# re: Is IT certification still relevant?

About technology vendors not doing anything about their leaked questions:

Could it be that they're relying on the "honesty system"?  I mean, given that, it might make some sense why they're not doing anything about the fact that their questions are being leaked.

Let's face it, a person is only fooling himself by getting certified only through the use of the leaked material.  But still, it doesn't help those who really studied and put in the effort to get certified on their own merits.

Sunday, December 03, 2006 7:06 PM by raistlin

# re: Is IT certification still relevant?

hmm kung honesty system rin lang, we better just rely on our honesty in putting stuff in our CVs/resumes. no need for certifications! :P

Sunday, December 03, 2006 7:32 PM by cruizer

# re: Is IT certification still relevant?

you have a point. yun nga lang, we can't overlook the fact that there are some who feel the need to "polish" their resumes. :D that's why some employers, sometimes have doubts on the contents of an resumes submitted to them. oh well.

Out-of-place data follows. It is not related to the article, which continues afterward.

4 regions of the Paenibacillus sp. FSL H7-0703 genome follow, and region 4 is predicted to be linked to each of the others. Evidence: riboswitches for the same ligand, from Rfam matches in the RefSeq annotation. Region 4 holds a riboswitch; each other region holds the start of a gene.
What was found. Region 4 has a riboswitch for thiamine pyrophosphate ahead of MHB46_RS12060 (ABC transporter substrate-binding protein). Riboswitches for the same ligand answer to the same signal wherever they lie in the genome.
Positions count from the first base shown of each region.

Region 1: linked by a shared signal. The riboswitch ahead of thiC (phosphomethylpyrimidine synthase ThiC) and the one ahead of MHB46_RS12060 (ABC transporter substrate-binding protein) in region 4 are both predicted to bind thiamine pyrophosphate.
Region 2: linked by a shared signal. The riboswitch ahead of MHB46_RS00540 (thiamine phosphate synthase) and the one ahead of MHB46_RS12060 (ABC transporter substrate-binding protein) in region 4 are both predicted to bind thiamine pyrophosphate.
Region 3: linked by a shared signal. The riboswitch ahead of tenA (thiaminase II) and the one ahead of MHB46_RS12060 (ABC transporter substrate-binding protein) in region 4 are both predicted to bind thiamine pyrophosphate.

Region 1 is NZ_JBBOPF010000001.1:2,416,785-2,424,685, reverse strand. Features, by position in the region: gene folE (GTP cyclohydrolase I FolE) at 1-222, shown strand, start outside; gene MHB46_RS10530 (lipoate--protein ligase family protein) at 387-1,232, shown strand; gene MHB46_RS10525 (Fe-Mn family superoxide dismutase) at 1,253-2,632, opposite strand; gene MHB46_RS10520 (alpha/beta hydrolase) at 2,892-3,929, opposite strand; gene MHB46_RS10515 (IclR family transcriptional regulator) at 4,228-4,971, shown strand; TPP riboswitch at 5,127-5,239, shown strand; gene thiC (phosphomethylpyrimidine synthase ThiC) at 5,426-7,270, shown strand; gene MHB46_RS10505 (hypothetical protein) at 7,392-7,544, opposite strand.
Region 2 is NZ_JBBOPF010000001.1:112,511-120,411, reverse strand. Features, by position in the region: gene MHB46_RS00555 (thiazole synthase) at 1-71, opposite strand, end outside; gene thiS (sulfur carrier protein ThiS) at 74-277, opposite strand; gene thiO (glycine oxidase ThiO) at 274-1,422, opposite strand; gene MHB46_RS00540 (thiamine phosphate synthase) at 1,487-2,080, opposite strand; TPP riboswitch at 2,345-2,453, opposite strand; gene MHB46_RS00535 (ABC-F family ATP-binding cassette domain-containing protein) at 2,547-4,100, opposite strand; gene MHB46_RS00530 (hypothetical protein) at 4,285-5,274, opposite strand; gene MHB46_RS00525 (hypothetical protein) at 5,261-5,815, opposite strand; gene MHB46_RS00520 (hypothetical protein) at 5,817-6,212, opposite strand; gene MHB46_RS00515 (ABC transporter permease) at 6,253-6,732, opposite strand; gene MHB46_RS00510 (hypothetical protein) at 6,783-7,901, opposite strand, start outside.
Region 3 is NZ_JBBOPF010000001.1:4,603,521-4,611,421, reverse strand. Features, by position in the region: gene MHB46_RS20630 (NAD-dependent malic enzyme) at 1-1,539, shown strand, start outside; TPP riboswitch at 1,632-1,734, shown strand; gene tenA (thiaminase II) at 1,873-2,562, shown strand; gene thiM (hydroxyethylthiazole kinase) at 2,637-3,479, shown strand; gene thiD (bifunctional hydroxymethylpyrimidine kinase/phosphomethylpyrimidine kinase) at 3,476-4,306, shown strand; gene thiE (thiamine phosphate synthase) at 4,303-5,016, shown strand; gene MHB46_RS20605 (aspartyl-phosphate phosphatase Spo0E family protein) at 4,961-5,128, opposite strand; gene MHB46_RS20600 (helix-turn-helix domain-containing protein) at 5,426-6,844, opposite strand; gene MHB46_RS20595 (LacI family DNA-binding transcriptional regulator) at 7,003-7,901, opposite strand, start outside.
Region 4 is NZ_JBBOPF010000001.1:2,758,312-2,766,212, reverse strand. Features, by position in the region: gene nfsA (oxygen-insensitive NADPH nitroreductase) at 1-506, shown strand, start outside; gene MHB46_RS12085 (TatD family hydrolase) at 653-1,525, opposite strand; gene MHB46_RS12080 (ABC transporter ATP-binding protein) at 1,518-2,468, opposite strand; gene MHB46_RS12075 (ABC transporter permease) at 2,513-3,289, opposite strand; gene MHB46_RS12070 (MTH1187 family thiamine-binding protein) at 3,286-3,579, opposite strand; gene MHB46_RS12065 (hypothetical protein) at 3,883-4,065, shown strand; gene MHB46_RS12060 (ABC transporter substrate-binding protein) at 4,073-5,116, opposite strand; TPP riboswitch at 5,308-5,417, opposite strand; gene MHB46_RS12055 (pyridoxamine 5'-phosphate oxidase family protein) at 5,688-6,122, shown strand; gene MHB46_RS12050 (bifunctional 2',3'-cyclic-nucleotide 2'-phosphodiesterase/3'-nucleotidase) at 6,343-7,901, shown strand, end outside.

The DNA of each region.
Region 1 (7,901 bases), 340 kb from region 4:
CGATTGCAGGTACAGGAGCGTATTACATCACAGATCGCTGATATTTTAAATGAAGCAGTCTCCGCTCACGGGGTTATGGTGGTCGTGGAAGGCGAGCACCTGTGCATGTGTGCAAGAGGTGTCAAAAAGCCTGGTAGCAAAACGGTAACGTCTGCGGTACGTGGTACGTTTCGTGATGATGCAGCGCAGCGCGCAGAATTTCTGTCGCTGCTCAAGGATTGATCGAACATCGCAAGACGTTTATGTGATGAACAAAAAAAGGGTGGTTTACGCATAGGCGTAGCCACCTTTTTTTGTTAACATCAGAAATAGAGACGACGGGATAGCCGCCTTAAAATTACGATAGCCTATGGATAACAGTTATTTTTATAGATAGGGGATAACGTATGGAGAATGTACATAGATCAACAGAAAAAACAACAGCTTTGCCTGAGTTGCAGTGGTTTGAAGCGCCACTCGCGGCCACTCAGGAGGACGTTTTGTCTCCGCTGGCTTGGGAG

Sunday, December 03, 2006 9:18 PM by raistlin

# re: Is IT certification still relevant?

I view certifications as snapshot of your glory at that point in time, admit it sirs, we're not always on top of the game and its good to have something concrete and say, hey, i've been there and i was good at it.  If not for those li'l sheet of papers who would have known you were good back then. ;)

Thursday, December 07, 2006 7:18 PM by TuldokLambat